NEW YORK, March 12, 2015 /PRNewswire-USNewswire/ -- The Municipal Art Society of New York (MAS) released a first-ever interactive tool [MAS.org/421a] mapping the impact of one of New York City's most expensive housing incentive programs. Spread across three city agencies, the data required to evaluate the affordable housing output of 421-a has never been publicly compiled until now.
In total, the city forfeited more than $1.1 billion in tax revenue in 2014 alone through the 421-a program, 60% of which (nearly $670 million) subsidized buildings in Manhattan, a borough currently undergoing a historic building boom that renders a building subsidy unnecessary. The annual exemption recurs for 10-20 years in the city's most expensive neighborhoods.
Creating the maps required MAS to track down and merge data—some of it in PDF form—from the Department of Finance, the Department of Housing Preservation and Development, and the Department of City Planning. The City's Independent Budget Office assisted MAS in this effort by compiling the data from the Department of Finance.
"It's not the 1970s anymore. In these booming Manhattan neighborhoods, the only value of a 421-a program is to spur affordable housing, yet the data on 421-a's affordable housing impact is largely unavailable. And what information we do have is scattered across three city agencies," said Margaret Newman, Executive Director of MAS. "It's long past time that Albany provides a transparent public accounting of this four-decade-old, $1 billion/year program."
The 421-a program, created in 1971 to spur residential development, was amended in 1985 in response to the rebounding real estate market. After 1985, new development projects seeking 421-a tax exemptions in flourishing Manhattan neighborhoods—defined by the so-called Geographic Exclusionary Area (GEA)—were required to dedicate 20% of total units to affordable housing. However, in 2008 legislators expanded the boundaries of the GEA to include all of Manhattan, but also neighborhoods in the Bronx, Brooklyn, Queens, and Staten Island.
"Reimagining 421-a as an engine for affordable housing was a well-intentioned but doomed idea," said Ms. Newman. "We've amended it again and again over four decades, trying to mold a program that was designed during a construction drought into one that makes sense during a construction boom. The geographic exclusionary area should do just that—exclude luxury neighborhoods from cashing in on 421-a."
The 421-a program is up for renewal by the New York State legislature in June 2015. Based on the findings revealed in the maps, MAS urges that the program cannot be renewed as is.
- Rationalize 421-a's cost-benefit equation either by strengthening the affordability requirements or by decreasing the financial incentives;
- Redraw the lines of the GEA to reflect actual market conditions, based on data and statistics, rather than politics; and
- Dramatically increase the program's public transparency and use this data to monitor the program's successes and failures.
535 West End Avenue
City forfeited $3.3 million in tax revenue in 2014 subsidizing 6 affordable units built in 2013; this annual exemption continues through 2023
150 East 86 Street
City forfeited $5.8 million in tax revenue in 2014 subsidizing 24 affordable units built in 2011; this annual exemption continues through 2021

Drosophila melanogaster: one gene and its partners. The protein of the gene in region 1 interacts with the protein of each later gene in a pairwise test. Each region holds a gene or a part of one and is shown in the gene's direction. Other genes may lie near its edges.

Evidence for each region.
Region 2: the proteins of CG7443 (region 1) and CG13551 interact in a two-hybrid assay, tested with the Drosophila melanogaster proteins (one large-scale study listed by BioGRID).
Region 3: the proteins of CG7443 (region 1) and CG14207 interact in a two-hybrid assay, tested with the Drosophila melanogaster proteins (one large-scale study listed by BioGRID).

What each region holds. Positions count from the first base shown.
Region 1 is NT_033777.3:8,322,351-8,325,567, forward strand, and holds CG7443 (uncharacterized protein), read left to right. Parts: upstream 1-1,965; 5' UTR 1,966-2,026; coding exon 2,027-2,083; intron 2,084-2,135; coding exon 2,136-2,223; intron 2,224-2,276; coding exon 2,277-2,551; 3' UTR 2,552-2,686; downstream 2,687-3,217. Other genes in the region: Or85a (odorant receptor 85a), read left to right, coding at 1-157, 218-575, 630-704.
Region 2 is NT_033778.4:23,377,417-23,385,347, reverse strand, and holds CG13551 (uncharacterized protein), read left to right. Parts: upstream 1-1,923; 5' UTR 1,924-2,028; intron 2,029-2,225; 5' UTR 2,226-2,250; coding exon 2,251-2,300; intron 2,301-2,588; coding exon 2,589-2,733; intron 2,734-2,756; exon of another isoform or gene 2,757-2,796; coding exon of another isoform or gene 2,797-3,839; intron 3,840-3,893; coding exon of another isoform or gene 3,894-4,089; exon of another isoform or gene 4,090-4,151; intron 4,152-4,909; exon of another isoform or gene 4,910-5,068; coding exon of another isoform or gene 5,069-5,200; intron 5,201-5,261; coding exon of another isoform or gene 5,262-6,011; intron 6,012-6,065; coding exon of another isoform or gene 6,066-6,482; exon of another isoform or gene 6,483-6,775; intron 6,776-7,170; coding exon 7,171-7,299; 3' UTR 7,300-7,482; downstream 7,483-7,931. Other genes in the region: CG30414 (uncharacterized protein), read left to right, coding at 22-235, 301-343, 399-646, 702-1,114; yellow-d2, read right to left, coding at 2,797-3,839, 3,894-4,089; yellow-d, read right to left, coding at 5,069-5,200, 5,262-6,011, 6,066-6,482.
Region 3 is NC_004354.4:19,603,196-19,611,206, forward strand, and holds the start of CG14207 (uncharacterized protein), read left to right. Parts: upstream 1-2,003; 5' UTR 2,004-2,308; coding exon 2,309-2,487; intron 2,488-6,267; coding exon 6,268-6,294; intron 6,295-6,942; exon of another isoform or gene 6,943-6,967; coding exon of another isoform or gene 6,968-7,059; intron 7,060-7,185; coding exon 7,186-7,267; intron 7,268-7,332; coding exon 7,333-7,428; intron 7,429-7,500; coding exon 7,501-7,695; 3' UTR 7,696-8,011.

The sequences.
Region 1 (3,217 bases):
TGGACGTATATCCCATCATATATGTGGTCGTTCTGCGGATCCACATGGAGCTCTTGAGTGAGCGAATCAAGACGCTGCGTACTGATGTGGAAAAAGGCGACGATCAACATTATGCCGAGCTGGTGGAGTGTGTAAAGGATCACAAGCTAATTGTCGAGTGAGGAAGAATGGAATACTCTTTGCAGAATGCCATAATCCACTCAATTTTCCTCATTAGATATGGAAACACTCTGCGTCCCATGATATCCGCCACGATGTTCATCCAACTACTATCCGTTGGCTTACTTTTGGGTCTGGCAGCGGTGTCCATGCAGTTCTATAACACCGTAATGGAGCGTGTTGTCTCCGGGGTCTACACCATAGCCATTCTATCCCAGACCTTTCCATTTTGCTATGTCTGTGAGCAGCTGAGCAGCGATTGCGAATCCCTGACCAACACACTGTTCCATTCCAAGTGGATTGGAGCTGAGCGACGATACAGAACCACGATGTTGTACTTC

505 West 37 Street
City forfeited $12.1 million in tax revenue in 2014 subsidizing 167 affordable units built in 2012; this annual exemption continues through 2032
To view the details on any property currently receiving 421-a benefits, visit our mapping tool at MAS.org/421a
421-a Program Description
The 421a-a property tax exemption program was created in 1971 to encourage residential construction on vacant lots in New York City. After the real estate market recovered in the 1980s, the program was revised to create a "Geographic Exclusionary Zone" for neighborhoods where development was booming, specifically, Manhattan between 14th Street and 96th Street. Within this new area, any new construction seeking the 421-a tax exemption had to dedicate 20% of its overall units to affordable housing in order to qualify. In 2008, the GEA was significantly expanded to include all of Manhattan, but also neighborhoods in the Bronx, Brooklyn, Queens, and Staten Island.
The tax break exempts the increase in property tax that results from new construction on the property for 10, 15, 20, or 25 years depending on the location and affordability of the project. For example, if a vacant lot is worth $1 million before construction and worth $10 million after the construction of a new building, the owner continues to pay taxes on the original value, just $1 million, while the tax break is in effect. The exemptions phase out over time, so that by the end of the benefit period, owners are paying the full taxes on the improved property.
For more information on the 421-a program and how it has changed over the last four decades, visit MAS's 421-a information center
About the Municipal Art Society of New York
Founded in 1893, the Municipal Art Society is five years older than the consolidated City of New York itself. Over more than 120 years of history, MAS has made New York a more livable city by advocating for excellence in urban planning and design, a commitment to historic preservation and the arts, and the empowerment of local communities to affect change in their neighborhoods. From saving Grand Central Terminal and the lights of Times Square, to establishing groundbreaking land-use and preservation laws that have become national models, MAS is at the forefront of New York's most important campaigns to promote our city's economic vitality, cultural vibrancy, resiliency, and social diversity. For more information, visit mas.org.
SOURCE Municipal Art Society of New York